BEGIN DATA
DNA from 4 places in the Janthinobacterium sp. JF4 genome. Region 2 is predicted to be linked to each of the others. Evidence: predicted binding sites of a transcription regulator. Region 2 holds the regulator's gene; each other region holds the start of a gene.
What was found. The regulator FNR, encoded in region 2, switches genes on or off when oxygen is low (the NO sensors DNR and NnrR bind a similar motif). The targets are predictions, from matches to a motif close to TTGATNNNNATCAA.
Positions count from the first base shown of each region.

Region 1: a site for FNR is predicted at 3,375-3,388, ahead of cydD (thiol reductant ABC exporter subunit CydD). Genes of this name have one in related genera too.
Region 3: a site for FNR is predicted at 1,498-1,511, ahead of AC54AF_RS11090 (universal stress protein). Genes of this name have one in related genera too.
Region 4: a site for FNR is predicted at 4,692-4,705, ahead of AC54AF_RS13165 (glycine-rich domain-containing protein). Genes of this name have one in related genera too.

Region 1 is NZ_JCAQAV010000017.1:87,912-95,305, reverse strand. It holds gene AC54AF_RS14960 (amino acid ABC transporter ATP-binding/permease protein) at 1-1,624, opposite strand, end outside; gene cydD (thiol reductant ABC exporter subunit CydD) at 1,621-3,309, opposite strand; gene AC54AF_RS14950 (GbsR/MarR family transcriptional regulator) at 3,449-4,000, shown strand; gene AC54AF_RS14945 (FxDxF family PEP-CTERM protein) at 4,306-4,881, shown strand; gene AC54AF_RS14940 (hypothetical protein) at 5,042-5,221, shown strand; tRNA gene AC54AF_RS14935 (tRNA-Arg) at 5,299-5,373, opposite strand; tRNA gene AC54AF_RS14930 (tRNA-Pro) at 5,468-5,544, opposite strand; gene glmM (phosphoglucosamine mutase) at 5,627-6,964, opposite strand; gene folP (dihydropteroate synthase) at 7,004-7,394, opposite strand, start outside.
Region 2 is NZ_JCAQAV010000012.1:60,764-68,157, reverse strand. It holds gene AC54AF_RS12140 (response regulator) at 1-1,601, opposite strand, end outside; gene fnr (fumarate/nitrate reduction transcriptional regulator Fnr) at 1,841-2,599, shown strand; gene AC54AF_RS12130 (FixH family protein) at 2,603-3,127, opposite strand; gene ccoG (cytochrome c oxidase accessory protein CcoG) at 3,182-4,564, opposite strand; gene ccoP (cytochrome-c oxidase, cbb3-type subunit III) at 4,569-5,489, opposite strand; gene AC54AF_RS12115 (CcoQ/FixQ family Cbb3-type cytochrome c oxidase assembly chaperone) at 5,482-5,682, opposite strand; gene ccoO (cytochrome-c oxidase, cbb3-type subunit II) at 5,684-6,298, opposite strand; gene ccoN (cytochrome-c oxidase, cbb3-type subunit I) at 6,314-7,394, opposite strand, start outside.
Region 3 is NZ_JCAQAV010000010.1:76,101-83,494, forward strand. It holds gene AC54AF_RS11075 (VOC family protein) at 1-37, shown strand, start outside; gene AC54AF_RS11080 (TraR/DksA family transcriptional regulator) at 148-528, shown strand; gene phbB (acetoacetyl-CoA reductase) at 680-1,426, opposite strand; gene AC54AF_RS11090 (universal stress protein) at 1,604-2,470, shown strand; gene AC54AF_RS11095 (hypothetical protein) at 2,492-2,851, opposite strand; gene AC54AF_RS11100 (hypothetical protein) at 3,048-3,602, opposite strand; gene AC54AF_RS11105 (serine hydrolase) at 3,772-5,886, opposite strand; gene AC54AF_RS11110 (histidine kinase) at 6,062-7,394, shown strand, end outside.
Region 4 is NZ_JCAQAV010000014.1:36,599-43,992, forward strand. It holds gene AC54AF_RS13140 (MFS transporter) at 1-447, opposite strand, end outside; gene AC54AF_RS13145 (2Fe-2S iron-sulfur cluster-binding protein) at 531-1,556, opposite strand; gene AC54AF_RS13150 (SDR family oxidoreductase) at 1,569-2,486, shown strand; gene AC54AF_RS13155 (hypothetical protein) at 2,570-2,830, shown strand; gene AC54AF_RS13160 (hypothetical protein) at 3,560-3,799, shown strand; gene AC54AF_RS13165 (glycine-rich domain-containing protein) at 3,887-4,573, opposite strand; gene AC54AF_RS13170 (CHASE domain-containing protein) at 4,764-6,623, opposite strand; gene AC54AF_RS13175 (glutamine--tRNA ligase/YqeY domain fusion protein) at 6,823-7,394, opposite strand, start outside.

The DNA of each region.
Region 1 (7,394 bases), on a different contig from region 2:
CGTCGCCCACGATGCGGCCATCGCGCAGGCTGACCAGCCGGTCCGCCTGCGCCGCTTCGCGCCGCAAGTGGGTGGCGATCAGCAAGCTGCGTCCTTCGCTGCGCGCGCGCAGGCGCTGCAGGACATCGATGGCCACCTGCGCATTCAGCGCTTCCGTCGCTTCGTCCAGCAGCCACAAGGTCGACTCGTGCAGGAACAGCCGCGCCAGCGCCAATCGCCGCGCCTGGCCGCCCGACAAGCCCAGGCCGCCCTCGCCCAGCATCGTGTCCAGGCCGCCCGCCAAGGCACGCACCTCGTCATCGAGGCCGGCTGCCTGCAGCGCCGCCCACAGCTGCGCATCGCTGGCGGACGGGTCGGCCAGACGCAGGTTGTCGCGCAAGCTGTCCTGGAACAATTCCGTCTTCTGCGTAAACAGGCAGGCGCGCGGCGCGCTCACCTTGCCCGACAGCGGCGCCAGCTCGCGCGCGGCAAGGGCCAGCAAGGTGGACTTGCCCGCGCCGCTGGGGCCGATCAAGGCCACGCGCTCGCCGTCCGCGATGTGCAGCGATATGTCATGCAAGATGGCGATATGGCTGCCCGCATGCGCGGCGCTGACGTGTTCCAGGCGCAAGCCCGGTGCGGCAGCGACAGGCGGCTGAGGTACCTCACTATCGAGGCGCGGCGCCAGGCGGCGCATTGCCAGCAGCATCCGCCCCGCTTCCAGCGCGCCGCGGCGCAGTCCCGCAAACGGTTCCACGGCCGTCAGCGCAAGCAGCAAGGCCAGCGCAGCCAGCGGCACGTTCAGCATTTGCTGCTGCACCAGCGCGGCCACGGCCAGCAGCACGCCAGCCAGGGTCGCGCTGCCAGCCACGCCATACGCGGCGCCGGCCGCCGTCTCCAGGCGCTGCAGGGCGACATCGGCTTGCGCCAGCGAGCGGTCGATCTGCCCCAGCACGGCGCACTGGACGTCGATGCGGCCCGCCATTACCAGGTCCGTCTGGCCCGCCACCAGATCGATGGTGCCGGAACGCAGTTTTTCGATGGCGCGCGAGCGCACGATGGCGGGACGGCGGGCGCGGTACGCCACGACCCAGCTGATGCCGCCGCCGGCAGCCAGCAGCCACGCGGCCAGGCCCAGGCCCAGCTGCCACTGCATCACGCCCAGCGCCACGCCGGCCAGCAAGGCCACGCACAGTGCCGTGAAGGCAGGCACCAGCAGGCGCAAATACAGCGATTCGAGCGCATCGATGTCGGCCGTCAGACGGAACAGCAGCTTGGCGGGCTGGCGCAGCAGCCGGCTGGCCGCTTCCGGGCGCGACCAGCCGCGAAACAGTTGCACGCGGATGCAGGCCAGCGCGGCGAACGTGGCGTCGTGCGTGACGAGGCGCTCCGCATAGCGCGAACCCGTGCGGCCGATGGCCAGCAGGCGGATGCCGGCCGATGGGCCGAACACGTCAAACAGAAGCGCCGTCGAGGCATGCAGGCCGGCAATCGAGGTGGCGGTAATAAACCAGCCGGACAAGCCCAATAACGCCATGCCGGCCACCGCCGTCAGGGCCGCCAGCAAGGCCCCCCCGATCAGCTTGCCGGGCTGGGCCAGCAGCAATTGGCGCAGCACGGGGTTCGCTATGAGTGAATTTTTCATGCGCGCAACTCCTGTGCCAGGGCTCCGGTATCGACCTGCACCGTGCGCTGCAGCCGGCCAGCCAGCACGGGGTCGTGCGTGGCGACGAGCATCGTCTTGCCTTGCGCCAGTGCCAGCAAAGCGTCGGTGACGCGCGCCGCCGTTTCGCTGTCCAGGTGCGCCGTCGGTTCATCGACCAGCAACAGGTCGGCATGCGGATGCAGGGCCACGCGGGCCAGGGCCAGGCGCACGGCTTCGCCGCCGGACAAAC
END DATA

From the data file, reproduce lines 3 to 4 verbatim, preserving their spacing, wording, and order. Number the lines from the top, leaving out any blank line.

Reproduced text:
Positions count from the first base shown of each region.

Region 1: a site for FNR is predicted at 3,375-3,388, ahead of cydD (thiol reductant ABC exporter subunit CydD). Genes of this name have one in related genera too.